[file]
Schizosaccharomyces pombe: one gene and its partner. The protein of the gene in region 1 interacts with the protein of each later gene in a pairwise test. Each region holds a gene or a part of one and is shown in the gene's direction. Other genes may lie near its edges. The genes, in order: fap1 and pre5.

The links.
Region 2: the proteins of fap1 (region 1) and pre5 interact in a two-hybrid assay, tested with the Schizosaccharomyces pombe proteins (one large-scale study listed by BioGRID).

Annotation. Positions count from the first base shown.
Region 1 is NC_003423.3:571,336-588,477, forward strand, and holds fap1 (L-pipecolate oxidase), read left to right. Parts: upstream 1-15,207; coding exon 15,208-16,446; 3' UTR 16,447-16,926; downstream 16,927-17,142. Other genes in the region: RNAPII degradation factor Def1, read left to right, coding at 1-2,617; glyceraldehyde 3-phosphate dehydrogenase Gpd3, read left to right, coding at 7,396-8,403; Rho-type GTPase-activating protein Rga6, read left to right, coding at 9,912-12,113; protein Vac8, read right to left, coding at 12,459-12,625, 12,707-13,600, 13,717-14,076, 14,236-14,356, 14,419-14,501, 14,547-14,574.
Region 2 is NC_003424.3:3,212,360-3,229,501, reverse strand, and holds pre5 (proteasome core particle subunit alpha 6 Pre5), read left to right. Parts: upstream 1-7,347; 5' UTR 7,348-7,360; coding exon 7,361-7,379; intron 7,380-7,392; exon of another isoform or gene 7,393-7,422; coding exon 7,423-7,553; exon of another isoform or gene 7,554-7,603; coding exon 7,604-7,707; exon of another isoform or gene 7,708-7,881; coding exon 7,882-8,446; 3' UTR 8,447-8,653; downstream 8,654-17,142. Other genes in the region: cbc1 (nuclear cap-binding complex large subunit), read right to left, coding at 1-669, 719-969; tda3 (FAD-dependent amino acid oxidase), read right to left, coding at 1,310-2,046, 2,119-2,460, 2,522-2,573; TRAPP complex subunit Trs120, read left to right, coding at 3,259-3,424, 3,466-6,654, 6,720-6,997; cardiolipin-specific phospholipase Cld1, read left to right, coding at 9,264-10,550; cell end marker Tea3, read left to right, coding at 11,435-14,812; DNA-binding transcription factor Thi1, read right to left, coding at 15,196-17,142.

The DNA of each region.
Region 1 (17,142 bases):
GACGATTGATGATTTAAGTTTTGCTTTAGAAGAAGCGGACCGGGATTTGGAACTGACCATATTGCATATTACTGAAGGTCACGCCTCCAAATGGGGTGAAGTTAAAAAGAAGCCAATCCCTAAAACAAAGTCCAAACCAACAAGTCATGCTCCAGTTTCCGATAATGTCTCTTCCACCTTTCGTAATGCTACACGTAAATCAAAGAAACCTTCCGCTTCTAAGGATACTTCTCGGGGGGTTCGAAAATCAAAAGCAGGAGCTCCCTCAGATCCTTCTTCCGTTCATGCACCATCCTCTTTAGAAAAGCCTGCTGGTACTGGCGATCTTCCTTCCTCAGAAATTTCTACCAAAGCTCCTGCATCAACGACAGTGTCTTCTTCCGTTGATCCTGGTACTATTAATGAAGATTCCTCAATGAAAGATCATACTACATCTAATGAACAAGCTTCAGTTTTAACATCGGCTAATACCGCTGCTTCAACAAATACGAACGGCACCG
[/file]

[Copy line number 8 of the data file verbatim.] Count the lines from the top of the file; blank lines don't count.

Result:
Region 1 (17,142 bases):